Intel® High Level Synthesis Accelerator Functional Unit Design Example User Guide

ID 683025
Date 7/19/2019
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2.2. Compiling and Simulating the HLS Component with the i++ Command

As with other HLS design examples, you can compile this example design using the included makefile. This makefile uses similar conventions to the HLS design examples.
Ensure your development environment includes the Intel® HLS Compiler Pro Edition Version 19.1 or later.
Note: The HLS code might not compile if you are using the Intel® HLS Compiler Pro Edition Version 19.1 in an environment that does not have the correct version of the GCC libraries. To ensure that you have the correct libraries, review the instructions in the Intel High Level Synthesis Compiler Getting Started Guide.
  1. Initialize your current session so that you can run the Intel® HLS Compiler. In your terminal session, change directories to the hls directory in your Acceleration Stack installation directory.
    For example:
    $ cd /home/<username>/inteldevstack/intelFPGA_pro/hls
  2. Run the following command from the hls directory to set the environment variables for the i++ command in the current terminal session:
    $ source init_hls.sh
    The environment initialization script shows the environment variables that it sets.
  3. Navigate to the HLS soruce code.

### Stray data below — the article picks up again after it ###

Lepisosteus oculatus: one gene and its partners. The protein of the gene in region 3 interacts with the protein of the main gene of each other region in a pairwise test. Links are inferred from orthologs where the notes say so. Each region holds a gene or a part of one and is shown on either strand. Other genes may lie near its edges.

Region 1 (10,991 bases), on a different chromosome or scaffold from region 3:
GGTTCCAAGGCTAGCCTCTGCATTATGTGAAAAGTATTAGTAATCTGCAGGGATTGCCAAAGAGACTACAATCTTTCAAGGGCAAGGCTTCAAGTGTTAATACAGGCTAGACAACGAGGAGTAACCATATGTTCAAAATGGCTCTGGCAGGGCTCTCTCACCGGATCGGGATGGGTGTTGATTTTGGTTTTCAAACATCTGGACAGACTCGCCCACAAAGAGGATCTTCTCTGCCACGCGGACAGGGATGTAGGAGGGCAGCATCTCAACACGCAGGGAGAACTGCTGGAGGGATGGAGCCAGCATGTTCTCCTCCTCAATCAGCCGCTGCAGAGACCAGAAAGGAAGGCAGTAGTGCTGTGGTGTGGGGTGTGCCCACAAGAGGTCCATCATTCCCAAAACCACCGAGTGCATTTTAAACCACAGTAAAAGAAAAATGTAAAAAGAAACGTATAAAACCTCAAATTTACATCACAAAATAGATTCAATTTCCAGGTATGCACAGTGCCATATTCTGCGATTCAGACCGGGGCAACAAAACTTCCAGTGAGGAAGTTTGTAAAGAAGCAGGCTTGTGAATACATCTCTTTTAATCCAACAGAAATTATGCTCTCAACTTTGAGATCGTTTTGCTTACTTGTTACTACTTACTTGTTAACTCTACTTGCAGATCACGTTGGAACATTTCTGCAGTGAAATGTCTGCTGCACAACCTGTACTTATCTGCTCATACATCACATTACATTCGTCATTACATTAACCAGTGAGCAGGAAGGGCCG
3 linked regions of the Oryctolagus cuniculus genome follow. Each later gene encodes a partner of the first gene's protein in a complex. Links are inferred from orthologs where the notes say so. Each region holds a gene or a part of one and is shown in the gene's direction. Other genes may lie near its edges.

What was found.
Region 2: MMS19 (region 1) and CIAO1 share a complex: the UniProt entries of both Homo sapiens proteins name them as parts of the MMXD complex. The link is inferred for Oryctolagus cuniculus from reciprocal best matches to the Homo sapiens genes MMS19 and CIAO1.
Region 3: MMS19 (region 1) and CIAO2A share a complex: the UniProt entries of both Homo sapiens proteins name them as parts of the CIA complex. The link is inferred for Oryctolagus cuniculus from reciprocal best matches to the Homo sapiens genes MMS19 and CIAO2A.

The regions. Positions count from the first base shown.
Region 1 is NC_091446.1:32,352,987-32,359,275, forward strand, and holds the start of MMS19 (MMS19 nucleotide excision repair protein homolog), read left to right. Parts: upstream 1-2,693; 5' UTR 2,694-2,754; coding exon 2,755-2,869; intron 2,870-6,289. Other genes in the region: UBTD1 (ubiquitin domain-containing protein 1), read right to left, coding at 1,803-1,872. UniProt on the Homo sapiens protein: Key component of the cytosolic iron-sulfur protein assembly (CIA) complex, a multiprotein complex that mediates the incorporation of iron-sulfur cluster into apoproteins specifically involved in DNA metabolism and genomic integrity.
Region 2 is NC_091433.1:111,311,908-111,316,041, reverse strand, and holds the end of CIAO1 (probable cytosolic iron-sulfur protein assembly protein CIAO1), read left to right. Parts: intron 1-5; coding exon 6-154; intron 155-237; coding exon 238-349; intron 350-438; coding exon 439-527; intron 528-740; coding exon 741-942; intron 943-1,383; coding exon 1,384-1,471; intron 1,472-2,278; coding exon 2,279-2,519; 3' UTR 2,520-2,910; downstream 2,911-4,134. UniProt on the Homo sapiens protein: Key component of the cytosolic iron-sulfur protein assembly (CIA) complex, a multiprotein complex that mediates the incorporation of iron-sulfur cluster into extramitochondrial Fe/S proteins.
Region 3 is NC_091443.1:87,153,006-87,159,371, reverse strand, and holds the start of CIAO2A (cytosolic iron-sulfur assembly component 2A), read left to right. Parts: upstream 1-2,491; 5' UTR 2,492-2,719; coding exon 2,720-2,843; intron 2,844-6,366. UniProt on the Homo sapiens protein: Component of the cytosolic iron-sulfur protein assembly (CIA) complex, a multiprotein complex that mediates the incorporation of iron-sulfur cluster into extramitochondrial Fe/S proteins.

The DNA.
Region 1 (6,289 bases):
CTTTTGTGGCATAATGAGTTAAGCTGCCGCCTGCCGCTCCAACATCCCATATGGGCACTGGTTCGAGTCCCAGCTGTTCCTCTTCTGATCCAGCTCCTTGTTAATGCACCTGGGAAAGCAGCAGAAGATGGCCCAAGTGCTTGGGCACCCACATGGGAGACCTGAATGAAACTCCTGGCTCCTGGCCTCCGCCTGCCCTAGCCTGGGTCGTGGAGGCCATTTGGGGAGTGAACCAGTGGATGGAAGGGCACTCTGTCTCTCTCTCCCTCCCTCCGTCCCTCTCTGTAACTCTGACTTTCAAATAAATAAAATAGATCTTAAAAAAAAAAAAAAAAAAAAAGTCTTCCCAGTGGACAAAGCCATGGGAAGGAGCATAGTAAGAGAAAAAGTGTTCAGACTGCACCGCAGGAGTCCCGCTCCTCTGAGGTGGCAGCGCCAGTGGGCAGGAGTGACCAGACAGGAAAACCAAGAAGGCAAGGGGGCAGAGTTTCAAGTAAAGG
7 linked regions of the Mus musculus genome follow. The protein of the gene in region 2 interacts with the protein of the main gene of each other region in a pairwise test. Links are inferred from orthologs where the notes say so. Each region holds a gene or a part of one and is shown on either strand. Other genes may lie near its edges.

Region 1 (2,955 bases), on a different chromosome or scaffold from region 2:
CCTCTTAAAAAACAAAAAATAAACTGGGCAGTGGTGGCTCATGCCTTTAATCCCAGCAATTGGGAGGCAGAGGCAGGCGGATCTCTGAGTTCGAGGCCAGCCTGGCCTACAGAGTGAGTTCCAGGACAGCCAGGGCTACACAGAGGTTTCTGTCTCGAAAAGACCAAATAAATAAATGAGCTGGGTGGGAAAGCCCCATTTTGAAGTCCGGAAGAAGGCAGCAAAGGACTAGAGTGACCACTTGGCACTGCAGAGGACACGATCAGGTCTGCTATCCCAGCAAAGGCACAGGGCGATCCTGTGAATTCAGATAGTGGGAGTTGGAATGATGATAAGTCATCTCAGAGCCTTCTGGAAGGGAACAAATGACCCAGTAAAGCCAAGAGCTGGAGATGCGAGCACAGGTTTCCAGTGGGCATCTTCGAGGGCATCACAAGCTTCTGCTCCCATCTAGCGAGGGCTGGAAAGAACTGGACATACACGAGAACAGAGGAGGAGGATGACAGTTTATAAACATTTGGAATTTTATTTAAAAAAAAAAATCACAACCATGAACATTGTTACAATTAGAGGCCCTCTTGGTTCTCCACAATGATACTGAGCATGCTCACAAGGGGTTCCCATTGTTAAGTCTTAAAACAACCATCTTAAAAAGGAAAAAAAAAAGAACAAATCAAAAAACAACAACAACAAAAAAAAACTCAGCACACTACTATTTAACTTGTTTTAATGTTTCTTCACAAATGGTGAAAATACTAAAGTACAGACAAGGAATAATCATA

The HLS source code is in <design location>/hls_afu/hw/rtl/hls/.
  4. Build and emulate the design using x86 instructions run these commands:
    $ make test-x86-64
    $ ./test-x86-64
    The test-x86-64 command gives you the following output:
    i++ src/hls_afu.cpp src/test.cpp   --fp-relaxed -ghdl  -march=x86-64 -o test-x86-64
    +--------------------------------------------+
    | Run ./test-x86-64 <n> to execute the test. |
    | <n> is 0, 1, or 2 depending on desired     |
    | test behavior:                             |
    |         <n> | effect                       |
    |       ------+--------------------          |
    |          0  | test both (default)          |
    |          1  | test ac_int only             |
    |          2  | test float only              |
    +--------------------------------------------+
    Control which component gets tested by passing an integer!
    arg   | effect
    ------+--------------------
       0  | test both (default)
       1  | test ac_int only
       2  | test float only
    test AC_INT version and FLOAT version
    
    AC_INT COMPONENT - 81 ELEMENTS
    ac_inc:
    sizeof(uint512) = 64 (64)
    number of 512 bit (64-byte) numbers: 6
    PASS
    
    FLOATING-POINT COMPONENT - 81 ELEMENTS
    fp_inc:
    PASS
    OVERALL:
    PASSED
    
  5. Generate RTL and simulate generated RTL with the ModelSim simulator:
    $ make test-fpga
    $ ./test-fpga
    The test-fpga command gives you the following output:
    Control which component gets tested by passing an integer!
    arg   | effect              
    ------+-------------------- 
       0  | test both (default) 
       1  | test ac_int only    
       2  | test float only     
    test AC_INT version and FLOAT version
    
    AC_INT COMPONENT - 81 ELEMENTS
    ac_inc:
    sizeof(uint512) = 64 (64)
    number of 512 bit (64-byte) numbers: 6
    PASS
    
    FLOATING-POINT COMPONENT - 81 ELEMENTS
    fp_inc:
    PASS
    OVERALL:
    PASSED
  6. Confirm that the outputs from the test-x86-64 command and the test-fpga command match.

    The test-x86-64 command runs C++ code on the processor, while the test-fpga command compiles the C++ source to to Verilog RTL and then simulates the generate RTL using the testbench defined in the code.

    For instructions about how to view the waveforms for this component, see the Intel High Level Synthesis Compiler User Guide.